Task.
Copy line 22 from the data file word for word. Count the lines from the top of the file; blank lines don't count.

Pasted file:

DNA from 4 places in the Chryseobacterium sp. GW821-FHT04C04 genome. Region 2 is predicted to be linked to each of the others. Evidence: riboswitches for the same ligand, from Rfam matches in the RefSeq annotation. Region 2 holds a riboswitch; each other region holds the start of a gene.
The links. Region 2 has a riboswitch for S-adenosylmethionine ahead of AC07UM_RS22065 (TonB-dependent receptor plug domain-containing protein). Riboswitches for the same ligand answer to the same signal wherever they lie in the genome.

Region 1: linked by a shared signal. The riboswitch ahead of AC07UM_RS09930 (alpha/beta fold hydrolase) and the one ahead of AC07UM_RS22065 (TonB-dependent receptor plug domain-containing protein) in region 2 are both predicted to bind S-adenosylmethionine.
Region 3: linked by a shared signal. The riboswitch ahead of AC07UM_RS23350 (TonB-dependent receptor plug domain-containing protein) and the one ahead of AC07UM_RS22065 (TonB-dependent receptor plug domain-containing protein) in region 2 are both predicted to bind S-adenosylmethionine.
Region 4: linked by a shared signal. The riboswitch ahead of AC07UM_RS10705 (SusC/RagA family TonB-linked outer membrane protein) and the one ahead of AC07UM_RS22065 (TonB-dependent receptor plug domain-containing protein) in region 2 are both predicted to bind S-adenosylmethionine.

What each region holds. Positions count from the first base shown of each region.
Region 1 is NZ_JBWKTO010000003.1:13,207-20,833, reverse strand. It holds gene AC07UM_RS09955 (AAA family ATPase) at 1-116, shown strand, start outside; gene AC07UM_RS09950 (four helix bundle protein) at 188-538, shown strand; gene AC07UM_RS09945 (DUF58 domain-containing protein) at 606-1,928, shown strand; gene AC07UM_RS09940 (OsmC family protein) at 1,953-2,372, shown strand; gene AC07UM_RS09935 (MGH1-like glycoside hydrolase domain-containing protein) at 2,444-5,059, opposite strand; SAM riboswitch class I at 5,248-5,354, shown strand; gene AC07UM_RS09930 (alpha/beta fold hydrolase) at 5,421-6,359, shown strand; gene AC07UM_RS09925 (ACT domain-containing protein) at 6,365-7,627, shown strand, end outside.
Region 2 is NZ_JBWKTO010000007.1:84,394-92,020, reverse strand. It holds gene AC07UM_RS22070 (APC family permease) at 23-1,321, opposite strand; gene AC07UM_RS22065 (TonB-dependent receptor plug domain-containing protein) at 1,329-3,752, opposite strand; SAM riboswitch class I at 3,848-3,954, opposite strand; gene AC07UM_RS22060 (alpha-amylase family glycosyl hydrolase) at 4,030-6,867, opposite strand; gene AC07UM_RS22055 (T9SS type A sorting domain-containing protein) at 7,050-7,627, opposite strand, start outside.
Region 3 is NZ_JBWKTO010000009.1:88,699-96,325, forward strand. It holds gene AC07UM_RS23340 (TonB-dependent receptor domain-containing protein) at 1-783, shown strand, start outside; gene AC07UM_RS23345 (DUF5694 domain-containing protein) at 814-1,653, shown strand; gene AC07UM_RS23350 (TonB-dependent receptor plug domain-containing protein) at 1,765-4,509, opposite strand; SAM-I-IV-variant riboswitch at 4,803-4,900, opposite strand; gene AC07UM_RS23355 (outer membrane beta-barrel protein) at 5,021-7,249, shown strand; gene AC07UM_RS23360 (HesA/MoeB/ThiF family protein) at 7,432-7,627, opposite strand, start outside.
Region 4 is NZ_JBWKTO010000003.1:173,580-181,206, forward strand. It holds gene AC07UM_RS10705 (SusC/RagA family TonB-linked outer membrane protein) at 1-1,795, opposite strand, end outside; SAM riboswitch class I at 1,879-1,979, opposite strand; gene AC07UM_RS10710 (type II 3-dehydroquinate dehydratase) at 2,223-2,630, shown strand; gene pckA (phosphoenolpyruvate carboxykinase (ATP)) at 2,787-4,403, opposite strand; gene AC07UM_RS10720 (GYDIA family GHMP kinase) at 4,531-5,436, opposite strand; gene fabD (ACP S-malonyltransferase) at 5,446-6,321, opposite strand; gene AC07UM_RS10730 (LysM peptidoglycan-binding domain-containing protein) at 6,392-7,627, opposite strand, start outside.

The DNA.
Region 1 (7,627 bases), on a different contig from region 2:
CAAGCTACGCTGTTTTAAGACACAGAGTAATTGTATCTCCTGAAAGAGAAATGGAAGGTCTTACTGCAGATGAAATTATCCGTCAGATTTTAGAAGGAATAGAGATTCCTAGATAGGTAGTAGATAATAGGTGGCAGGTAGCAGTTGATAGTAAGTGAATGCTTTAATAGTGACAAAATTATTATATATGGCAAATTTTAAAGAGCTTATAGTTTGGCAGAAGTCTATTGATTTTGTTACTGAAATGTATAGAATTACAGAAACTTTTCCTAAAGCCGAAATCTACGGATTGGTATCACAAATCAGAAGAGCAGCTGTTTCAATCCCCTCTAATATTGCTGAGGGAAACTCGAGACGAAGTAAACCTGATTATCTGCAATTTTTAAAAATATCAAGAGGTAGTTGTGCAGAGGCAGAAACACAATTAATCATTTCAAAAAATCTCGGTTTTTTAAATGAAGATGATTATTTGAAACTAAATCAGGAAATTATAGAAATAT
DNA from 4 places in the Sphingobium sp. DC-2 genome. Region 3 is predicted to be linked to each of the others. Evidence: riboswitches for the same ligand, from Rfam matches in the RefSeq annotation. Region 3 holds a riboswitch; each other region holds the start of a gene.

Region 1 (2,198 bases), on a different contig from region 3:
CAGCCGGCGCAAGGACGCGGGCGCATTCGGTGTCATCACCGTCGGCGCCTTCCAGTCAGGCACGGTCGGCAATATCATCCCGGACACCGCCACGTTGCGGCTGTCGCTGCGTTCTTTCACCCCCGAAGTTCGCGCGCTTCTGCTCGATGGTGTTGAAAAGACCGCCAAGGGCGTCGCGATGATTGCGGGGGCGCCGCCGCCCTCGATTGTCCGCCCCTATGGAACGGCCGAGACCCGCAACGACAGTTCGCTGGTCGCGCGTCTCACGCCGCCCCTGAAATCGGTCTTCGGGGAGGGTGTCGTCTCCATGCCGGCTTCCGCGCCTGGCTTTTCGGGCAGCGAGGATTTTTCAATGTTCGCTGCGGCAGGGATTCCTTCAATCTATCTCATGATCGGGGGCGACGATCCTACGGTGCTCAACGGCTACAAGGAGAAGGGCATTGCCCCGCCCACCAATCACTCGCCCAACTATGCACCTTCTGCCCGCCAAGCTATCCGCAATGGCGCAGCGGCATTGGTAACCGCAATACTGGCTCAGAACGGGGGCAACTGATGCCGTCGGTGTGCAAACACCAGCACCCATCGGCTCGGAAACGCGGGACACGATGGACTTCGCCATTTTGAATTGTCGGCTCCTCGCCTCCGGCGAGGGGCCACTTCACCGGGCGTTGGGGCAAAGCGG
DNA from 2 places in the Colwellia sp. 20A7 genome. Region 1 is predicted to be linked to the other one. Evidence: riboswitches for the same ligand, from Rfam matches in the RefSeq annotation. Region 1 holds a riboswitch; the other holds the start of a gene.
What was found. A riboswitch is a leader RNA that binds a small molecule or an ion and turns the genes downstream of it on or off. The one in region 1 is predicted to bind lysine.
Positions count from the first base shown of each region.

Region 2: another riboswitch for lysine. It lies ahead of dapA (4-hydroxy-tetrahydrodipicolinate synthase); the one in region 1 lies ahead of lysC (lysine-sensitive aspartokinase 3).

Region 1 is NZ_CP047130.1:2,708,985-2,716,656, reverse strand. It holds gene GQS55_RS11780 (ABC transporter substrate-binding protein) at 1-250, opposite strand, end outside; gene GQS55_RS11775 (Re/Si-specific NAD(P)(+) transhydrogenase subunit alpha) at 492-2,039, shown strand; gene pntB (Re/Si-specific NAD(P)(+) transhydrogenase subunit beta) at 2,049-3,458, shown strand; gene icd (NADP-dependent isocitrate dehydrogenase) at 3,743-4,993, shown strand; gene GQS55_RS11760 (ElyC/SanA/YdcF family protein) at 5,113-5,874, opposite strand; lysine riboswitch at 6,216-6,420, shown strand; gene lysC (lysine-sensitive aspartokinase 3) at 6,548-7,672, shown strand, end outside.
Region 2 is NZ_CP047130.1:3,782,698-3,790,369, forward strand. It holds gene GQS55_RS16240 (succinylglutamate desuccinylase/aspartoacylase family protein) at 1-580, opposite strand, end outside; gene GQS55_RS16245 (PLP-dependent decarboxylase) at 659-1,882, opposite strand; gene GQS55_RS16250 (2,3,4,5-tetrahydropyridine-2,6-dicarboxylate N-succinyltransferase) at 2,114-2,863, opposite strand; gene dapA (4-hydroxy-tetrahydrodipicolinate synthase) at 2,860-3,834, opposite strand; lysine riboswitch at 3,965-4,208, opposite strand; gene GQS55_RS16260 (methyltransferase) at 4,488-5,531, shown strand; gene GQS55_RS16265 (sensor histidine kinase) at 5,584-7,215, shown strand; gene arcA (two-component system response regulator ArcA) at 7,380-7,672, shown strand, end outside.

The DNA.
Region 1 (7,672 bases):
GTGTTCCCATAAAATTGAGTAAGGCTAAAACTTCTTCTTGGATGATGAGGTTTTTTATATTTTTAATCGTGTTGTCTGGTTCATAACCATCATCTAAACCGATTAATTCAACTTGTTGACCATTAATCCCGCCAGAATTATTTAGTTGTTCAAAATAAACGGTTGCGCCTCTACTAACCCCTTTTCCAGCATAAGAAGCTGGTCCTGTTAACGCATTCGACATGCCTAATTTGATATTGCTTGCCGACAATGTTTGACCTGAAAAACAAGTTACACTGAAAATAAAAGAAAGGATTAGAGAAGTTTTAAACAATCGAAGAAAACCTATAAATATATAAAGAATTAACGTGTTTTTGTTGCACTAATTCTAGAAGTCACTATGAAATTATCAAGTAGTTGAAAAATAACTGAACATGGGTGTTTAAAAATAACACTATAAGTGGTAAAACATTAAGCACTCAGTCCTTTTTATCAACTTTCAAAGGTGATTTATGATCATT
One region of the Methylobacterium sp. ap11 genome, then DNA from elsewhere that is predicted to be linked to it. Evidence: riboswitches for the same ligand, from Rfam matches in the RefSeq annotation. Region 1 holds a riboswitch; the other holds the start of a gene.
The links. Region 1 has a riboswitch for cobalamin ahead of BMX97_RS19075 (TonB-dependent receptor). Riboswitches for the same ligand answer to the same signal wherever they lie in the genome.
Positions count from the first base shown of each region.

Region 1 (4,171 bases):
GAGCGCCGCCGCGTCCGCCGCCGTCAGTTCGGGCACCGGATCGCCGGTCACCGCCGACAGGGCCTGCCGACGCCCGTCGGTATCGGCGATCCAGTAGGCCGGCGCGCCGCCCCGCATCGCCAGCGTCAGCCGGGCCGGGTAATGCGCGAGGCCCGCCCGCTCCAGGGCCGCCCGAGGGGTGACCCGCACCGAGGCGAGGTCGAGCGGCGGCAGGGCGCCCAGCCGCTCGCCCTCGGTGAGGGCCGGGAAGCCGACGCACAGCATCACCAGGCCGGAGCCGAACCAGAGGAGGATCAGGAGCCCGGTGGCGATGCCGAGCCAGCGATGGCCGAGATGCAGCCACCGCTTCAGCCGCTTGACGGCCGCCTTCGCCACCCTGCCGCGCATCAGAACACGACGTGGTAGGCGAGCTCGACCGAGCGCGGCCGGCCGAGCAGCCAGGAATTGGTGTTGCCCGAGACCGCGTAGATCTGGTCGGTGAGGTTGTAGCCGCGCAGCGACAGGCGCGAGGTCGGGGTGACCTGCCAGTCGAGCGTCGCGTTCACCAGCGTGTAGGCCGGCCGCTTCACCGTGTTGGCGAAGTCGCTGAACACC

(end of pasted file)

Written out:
Region 2 is NZ_CP047130.1:3,782,698-3,790,369, forward strand. It holds gene GQS55_RS16240 (succinylglutamate desuccinylase/aspartoacylase family protein) at 1-580, opposite strand, end outside; gene GQS55_RS16245 (PLP-dependent decarboxylase) at 659-1,882, opposite strand; gene GQS55_RS16250 (2,3,4,5-tetrahydropyridine-2,6-dicarboxylate N-succinyltransferase) at 2,114-2,863, opposite strand; gene dapA (4-hydroxy-tetrahydrodipicolinate synthase) at 2,860-3,834, opposite strand; lysine riboswitch at 3,965-4,208, opposite strand; gene GQS55_RS16260 (methyltransferase) at 4,488-5,531, shown strand; gene GQS55_RS16265 (sensor histidine kinase) at 5,584-7,215, shown strand; gene arcA (two-component system response regulator ArcA) at 7,380-7,672, shown strand, end outside.